> whether do we all in the developing world have such speedy access to
> the Internet to open and participate in such live discussions or the
> choice of passive email medium is the best route since everyone at one
> point in time or the other can participate equally and inclusively.
> Also, the issue about access of the social network on a mobile device
> or low-spec machines might come up and the solution for IGC is
> supposed to be easily, equally, inclusively accessible by all of our
> members and even those that are yet to join or use the Internet!
> I know some of these ideas may be easily implemented if this was the
> same as the government agency you are serving in for smaller projects
> but we have an IGC Charter we follow with mutual and inclusive
> consensus and any change to that has to be taken forward with mutual
> consensus and through a collaborative process that the IGC Charter
> provides us with.
> I also know a lot of IGC people that I've seen participating in the
> various international meetings mentioned but one also has to realize
> that the members usually do so by interest or voluntarily or if they
> find resources through fellowships and grants like you and me to put
> as an example.
> I don't know if the charging of fees is a good way to go. Most of us
> don't have credit cards in the developing world and we won't be able
> to pay up. Say the fees was set to a one time US$50, that would be Pak
> Rupees 4200 which is a lot of money for us and so would it be for many
> other nations. Maybe I can meet up with Ginger on the various
> occasions that I have and pay her the dues but what will the rest of
> the 99% of IGC do? In my personal opinion, bad idea!!!!
> I have learnt one thing while participating in Civil Society that we
> have to think about others when we plan or suggest such ideas and
> invite all or atleast think about the low-income and least developed.
> All of us are not in the best case scenario nor in the worst of
> conditions but still we have our limitations and we have a gather as a
> community to carry out  a number of collective activities with regards
> to Internet Governance Forum and Internet Governance in general.
> My own feelings come down to the fact that since we are discussing
> restructuring of IGF in a separate discussion thread, these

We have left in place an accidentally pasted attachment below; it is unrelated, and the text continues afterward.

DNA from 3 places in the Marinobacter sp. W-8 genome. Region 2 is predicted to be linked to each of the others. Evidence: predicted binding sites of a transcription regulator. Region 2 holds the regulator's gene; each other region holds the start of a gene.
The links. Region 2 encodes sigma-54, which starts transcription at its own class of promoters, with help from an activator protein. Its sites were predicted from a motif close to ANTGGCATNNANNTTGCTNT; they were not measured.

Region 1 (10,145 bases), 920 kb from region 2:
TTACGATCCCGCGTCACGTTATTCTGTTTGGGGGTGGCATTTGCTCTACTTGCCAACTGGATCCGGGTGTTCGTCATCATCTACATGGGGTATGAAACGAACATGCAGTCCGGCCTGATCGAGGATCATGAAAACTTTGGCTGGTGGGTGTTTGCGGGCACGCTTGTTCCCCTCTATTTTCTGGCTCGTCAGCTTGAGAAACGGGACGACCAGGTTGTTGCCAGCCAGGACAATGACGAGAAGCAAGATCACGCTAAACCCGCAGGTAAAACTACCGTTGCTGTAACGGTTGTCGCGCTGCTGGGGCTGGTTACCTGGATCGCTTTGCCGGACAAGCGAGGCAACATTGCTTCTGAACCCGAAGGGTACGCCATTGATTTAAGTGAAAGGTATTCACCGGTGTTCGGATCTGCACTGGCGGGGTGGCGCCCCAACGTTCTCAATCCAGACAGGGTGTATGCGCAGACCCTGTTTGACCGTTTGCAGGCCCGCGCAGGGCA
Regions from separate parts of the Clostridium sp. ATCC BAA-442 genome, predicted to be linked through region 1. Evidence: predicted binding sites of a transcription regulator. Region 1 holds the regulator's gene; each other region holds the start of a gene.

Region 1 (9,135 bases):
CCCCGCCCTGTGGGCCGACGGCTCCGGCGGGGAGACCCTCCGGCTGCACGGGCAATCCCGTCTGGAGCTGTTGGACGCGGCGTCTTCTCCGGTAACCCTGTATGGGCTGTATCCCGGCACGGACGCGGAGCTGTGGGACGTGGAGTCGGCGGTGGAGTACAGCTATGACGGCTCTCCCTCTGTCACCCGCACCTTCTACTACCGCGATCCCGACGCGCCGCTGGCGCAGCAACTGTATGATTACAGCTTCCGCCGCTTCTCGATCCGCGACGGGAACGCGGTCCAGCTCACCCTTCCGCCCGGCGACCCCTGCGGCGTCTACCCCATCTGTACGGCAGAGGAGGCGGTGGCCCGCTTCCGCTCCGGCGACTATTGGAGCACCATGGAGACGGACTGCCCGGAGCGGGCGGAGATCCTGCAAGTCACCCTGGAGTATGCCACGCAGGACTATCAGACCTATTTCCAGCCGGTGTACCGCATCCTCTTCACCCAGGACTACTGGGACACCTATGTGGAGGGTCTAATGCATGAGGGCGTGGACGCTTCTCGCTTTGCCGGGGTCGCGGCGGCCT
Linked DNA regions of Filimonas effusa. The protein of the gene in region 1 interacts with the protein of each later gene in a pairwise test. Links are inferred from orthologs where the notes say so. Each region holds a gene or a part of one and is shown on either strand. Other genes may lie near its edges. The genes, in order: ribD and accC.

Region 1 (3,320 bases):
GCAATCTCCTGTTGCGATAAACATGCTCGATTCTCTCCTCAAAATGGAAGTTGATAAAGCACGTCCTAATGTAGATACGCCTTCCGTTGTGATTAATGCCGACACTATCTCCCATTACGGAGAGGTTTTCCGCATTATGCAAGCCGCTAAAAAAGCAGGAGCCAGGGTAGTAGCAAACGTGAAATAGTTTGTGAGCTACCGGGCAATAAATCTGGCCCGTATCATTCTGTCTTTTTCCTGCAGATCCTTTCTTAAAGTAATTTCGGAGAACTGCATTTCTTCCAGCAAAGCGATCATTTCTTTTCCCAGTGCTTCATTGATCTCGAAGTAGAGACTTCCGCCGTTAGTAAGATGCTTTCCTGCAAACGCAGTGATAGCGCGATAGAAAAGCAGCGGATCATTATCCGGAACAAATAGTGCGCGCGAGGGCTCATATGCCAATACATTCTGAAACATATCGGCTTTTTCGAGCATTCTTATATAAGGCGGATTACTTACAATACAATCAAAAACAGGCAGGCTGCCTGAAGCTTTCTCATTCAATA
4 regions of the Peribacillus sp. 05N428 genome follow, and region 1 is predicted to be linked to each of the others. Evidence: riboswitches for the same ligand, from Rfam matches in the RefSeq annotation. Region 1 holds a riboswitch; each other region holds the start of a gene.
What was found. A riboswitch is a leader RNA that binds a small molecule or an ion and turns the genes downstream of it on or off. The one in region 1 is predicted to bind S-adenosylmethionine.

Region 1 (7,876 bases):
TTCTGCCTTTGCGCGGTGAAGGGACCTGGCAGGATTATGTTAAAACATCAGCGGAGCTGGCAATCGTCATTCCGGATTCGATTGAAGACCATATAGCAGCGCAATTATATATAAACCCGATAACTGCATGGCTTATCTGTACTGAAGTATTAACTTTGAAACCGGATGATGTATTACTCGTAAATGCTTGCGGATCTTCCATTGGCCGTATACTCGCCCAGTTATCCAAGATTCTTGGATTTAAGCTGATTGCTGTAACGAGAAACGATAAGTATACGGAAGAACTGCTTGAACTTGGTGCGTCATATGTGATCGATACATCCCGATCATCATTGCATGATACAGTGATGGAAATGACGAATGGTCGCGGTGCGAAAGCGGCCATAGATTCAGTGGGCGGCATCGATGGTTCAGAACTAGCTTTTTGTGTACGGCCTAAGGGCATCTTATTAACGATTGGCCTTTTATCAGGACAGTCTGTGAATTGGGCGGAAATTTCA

> discussions about improving IGC functioning in proportion with the
> previous should also be done in the same thread so that we have a
> record of all these suggestions that can be later put together as
> suggestions for IGC. The suggestions for IGC can be moved to our
> website while the suggestions for the restructuring of the IGF can be
> collected, shared and then disseminated to the secretariat.
> I also like what Kati has shared as they are some wonderful ideas with
> the Civil Society aspect in mind and would be very useful in the
> future indeed that concern us all and as she mentions the meetings,
> those come from the Open Consultations and MAG meetings strategy for
> IGC!!!
> Lets keep the ideas flowing in!!!
> On Mon, Dec 7, 2009 at 2:56 AM, Tracy F. Hackshaw @ Google
> <tracyhackshaw at gmail.com> wrote:
> > Hi everyone:
> > I am not sure if this was discussed/raised/explored/shot down before,
> > because of the current IGC discussion list format, but from my own
> > experiences, here are some thoughts to move the IGC forward and attract a
> > wider and deeper cross-section of "civil society" (see the excellent and
> > concise LSE definition of this dilemma
> > at
> http://www.lse.ac.uk/collections/CCS/introduction/what_is_civil_society.htm
> ):
> > 1. Evolve the dialog away from the dated mailing/discussion list format
> > towards a more transparent and open Social Networking & Collaboration
> > platform - I recommend that Marc Andreessen's and Giani Bianchini's
> > brilliant Ning technology be used as opposed to the somewhat restricted
> > Facebook, Orkut, and the like. Establishment of appropriate IGC presences
> on
> > Twitter, Scribd and YouTube will also be useful. Utilization of emerging
> > solutions such as Google Wave should be explored. Enterprise solutions
> such
> > as Social Text, Lotus Connections are also available if a more robust
> > solution is desirable.
> > 2. Move the IGC into the mainstream and raise its profile through a
> physical
> > "re-launch" or "event". This event could consist of the presentation of a
> > series of Civil society position papers as alluded to by Katitza. A
> timely